FIG. 1 is a diagram of a conventional communication interface between a master semiconductor device and a slave semiconductor device.
FIG. 2 is a flowchart illustrating a conventional method of data transference between the semiconductor devices of FIG. 1.
FIG. 3 is a timing diagram for the conventional method of data transference of FIG. 2.
FIG. 4 is a block diagram of a selective call receiver in accordance with a preferred embodiment of the present invention.
FIG. 5 is a flowchart illustrating a method of data transference in accordance with a preferred embodiment of the present invention.
FIG. 6 is a timing diagram of the method of data transference of FIG. 5 in accordance with a preferred embodiment of the present invention.
A conventional interface between a master device and a slave device in an electronic device, such as a pager, is illustrated in FIG. 1. The master device 101 is coupled to the slave device 102 via a serial peripheral interface (SPI) 103 for data transference. The SPI 103 comprises four lines connected between the master device 101 and the slave device 102. The four lines include a slave select line (SS) 104 controlled by the master device 101 to initiate communication with the slave device 102, a master out slave in (MOSI) line 105 for transferring data from the master device 101 to the slave device 102, a master in slave out (MISO) line 106 for transferring data from the slave device 102 to the master device 101, and a serial clock line (SCK) 107 which is active during address and data transfers. The serial clock is used to synchronize the movement of data both into and out of the master device on the MISO line 106 and the MOSI line 105. Four possible timing relationships between the SCK line 107 and the transferred data. The timing relationship is controlled by bits located in a serial peripheral control register (SPCR) internal to the master device 101.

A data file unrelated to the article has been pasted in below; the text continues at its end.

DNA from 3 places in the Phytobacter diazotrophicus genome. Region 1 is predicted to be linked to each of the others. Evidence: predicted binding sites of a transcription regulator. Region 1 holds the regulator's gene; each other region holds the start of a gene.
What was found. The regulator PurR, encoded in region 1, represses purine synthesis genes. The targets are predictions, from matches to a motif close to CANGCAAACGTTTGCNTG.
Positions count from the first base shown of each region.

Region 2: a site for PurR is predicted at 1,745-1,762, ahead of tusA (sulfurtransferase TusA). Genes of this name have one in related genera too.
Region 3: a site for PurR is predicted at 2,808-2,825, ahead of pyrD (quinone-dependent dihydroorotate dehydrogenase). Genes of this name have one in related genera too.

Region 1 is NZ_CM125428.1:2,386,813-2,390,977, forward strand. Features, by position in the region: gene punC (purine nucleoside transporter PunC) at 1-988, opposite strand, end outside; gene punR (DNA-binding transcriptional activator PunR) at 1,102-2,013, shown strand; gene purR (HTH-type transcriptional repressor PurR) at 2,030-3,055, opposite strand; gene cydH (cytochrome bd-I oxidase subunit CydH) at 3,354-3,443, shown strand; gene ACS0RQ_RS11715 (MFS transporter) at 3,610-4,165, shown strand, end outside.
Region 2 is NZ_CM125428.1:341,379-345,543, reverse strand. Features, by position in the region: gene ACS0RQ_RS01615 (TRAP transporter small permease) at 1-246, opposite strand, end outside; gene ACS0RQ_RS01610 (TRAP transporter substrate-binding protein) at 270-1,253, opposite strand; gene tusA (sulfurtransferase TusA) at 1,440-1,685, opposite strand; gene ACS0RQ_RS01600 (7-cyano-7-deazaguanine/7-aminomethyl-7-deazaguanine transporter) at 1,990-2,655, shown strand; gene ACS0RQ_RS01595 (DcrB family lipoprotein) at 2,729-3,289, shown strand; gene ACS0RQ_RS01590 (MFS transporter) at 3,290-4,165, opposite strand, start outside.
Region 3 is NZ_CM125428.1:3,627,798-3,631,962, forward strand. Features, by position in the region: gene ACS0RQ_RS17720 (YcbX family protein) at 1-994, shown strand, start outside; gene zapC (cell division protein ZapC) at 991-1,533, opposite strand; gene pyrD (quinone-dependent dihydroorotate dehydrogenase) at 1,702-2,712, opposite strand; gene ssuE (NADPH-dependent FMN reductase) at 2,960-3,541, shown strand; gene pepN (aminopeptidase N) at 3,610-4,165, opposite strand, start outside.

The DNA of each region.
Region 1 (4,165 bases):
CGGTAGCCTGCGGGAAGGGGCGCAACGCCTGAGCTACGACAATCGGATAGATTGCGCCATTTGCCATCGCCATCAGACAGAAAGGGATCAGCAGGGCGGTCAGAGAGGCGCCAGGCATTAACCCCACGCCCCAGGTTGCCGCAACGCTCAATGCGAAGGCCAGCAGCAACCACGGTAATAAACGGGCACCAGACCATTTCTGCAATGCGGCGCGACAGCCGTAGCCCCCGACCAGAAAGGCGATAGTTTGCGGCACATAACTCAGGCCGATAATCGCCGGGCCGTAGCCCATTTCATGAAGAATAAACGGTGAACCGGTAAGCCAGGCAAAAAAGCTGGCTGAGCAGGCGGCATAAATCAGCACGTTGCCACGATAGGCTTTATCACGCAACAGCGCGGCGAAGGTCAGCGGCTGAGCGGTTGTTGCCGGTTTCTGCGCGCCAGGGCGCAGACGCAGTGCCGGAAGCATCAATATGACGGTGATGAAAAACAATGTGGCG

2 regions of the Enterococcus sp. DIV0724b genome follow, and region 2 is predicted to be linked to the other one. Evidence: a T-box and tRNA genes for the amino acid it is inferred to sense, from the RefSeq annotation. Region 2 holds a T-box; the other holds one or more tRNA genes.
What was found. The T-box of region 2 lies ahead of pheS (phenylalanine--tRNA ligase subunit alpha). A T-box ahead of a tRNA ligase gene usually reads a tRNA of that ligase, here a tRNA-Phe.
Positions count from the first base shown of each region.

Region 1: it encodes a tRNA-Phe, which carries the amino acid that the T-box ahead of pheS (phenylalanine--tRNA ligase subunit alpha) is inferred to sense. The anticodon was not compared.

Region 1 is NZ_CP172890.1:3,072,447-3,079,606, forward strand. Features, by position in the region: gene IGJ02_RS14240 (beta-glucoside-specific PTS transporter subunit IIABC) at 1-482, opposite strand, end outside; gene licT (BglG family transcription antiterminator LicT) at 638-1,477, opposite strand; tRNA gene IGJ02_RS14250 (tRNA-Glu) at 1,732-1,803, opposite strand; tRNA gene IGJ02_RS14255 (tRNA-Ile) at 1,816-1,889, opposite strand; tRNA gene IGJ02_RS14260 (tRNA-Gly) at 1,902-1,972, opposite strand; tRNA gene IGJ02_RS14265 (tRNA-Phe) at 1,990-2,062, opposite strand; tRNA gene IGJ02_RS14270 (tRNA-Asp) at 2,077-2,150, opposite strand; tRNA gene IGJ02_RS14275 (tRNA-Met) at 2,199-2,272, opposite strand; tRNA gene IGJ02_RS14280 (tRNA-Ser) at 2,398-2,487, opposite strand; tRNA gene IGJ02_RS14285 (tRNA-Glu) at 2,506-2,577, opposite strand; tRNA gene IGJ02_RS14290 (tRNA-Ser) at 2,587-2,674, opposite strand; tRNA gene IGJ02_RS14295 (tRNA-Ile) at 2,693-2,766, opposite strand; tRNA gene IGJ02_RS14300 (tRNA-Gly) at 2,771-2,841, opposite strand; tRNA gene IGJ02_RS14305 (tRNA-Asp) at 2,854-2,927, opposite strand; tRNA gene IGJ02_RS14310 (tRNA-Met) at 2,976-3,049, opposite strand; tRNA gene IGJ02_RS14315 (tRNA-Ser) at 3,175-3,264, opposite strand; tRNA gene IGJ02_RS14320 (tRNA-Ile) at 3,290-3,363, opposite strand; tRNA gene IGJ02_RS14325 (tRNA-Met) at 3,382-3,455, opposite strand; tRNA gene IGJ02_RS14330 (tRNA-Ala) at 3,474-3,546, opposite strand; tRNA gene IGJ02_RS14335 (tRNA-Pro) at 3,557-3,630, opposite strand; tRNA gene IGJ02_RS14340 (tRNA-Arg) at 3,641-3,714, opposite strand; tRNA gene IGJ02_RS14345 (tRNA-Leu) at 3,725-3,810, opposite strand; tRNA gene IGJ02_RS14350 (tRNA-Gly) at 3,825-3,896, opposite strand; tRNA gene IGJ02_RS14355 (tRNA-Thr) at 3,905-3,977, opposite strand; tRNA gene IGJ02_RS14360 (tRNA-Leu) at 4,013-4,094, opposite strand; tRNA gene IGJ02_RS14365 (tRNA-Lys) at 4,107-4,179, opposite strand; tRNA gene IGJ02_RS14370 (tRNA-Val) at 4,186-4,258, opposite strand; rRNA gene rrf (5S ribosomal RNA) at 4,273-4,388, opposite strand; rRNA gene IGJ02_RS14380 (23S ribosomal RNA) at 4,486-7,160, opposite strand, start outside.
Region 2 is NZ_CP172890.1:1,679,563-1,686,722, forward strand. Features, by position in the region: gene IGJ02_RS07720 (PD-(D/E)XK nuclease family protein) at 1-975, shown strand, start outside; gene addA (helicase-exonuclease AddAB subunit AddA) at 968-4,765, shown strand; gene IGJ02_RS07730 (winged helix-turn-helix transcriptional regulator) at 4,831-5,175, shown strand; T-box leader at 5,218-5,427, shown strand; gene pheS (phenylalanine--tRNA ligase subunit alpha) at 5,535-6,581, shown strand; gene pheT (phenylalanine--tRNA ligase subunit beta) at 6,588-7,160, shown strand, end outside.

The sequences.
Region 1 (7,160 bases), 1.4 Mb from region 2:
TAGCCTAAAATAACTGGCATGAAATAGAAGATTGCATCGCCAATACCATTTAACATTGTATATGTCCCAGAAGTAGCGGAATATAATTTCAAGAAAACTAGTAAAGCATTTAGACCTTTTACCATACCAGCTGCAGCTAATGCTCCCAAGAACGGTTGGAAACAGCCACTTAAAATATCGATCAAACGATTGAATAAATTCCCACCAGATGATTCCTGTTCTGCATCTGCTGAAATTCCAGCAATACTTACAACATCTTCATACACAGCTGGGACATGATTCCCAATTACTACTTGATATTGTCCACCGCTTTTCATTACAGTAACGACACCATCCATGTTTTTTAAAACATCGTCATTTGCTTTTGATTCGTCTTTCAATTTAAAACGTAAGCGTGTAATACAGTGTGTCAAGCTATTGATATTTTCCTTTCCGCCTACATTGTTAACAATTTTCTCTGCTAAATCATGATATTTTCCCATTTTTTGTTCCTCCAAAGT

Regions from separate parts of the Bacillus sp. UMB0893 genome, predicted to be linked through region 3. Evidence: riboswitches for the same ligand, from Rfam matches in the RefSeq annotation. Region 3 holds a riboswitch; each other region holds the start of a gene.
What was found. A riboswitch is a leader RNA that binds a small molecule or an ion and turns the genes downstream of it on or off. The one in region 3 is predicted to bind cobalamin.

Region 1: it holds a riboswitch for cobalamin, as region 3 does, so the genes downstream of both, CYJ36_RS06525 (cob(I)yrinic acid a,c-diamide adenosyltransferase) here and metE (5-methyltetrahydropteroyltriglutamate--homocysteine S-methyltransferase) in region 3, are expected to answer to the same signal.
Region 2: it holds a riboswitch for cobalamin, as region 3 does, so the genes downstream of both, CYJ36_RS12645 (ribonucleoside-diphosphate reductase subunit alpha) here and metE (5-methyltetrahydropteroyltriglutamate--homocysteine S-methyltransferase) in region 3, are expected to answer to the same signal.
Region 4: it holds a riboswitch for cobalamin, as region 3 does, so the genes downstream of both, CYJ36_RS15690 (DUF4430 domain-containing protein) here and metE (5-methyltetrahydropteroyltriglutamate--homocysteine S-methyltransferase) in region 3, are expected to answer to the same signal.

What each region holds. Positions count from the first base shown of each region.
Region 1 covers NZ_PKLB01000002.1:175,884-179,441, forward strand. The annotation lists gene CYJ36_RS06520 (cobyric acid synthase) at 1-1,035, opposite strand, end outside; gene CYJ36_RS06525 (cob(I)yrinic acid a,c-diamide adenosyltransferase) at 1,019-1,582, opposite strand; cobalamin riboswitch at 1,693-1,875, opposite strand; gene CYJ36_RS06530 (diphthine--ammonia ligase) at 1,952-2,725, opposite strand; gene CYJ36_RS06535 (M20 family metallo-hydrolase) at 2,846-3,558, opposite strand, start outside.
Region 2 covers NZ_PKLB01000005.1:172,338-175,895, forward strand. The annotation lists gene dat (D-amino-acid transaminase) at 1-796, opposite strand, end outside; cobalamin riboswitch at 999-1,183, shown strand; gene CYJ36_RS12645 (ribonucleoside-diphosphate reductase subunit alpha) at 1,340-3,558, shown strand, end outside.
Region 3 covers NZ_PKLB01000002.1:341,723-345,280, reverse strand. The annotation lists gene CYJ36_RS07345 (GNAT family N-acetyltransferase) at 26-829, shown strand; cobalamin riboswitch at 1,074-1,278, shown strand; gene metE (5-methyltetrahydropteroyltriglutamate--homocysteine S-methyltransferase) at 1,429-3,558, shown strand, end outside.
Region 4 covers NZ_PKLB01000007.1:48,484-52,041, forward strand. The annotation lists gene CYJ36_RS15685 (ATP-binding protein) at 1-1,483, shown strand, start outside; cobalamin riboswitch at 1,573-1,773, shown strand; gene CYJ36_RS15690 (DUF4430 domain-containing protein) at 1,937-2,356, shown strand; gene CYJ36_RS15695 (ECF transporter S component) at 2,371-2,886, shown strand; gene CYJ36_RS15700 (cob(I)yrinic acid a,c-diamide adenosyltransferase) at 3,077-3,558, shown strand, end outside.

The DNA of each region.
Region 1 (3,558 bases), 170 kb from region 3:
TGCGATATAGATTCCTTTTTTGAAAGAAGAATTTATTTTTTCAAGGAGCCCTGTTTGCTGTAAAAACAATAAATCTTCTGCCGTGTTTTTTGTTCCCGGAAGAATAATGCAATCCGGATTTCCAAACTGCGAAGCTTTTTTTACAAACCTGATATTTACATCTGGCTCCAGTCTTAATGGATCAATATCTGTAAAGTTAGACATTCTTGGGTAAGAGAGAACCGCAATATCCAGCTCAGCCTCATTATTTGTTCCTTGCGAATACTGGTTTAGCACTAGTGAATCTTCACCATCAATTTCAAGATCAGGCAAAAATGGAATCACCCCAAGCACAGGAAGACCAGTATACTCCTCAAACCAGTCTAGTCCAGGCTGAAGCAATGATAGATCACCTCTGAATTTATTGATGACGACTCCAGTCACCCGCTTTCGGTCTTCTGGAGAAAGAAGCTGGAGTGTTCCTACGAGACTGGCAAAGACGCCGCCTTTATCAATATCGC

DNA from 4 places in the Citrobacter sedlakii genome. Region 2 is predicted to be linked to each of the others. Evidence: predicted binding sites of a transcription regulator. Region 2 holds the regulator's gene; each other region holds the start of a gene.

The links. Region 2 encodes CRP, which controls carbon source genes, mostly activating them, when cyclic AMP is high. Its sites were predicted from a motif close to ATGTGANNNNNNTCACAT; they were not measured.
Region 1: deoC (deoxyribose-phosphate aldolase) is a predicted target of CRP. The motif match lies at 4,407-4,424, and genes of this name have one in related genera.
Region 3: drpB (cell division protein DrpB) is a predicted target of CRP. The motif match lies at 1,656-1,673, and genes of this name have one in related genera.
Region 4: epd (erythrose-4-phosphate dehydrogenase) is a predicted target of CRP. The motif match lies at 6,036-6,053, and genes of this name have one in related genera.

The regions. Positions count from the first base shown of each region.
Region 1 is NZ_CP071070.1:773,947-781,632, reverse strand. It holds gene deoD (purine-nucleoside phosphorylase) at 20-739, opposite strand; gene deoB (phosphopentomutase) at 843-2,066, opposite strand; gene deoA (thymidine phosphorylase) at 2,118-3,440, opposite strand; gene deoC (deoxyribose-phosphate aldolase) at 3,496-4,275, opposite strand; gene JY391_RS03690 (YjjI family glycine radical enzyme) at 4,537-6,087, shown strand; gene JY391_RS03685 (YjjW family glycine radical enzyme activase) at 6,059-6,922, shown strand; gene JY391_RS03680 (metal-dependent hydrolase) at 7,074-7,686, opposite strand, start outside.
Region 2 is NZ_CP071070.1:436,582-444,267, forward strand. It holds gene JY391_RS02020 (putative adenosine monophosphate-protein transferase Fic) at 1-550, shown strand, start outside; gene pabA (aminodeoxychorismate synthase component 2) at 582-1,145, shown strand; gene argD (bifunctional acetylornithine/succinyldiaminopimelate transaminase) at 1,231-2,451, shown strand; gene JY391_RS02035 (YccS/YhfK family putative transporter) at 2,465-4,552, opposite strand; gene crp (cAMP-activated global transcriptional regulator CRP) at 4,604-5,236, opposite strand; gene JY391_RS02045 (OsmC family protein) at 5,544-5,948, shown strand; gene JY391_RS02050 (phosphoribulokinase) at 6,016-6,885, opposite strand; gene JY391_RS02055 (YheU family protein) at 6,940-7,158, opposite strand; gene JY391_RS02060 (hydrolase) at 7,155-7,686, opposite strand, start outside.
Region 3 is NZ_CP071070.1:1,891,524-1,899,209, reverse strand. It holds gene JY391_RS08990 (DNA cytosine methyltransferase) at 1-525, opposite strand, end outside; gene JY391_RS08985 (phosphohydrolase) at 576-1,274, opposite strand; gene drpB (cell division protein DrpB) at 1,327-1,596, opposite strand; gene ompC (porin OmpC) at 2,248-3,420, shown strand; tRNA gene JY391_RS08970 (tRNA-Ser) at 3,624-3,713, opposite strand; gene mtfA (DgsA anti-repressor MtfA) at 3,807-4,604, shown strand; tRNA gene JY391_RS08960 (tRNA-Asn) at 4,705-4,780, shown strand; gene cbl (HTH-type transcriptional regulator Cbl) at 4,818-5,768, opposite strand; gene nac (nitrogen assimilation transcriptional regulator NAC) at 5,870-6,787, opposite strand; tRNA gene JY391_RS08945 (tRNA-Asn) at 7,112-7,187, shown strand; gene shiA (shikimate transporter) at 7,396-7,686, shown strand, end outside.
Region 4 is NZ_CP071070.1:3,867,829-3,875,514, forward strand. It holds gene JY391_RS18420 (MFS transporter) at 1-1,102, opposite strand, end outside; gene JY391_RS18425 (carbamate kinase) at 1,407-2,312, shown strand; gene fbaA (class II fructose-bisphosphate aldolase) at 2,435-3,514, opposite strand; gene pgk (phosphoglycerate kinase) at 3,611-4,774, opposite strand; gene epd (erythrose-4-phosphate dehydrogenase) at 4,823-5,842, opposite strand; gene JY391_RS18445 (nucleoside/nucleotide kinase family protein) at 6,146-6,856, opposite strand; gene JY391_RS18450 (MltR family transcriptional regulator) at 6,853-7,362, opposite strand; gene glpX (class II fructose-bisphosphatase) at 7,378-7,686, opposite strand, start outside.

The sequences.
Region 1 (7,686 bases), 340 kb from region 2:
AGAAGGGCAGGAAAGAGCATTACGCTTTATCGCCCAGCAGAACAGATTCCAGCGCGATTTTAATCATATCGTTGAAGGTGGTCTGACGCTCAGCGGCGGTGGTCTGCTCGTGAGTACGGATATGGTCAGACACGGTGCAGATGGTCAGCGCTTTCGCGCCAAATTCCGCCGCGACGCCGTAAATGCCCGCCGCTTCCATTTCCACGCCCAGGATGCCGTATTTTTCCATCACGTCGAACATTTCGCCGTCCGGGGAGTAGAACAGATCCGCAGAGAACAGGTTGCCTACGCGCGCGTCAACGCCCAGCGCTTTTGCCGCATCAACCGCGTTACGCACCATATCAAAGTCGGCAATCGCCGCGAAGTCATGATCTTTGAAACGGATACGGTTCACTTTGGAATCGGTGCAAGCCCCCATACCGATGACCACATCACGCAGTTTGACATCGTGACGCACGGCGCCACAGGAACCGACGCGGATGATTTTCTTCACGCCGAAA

In conventional pagers, the slave device 102 generates an interrupt signal received by the master device 101 which causes an interrupt. The interrupt signal is generated by the slave device 102 in response to an interrupt event. Interrupt events are, by way of example, a battery voltage that has fallen below a predetermined level or a modulo timer which signals a timeout to the slave device 102. When an interrupt event occurs, the slave device 102 pulls an interrupt line 108, coupled to the master device 101, low.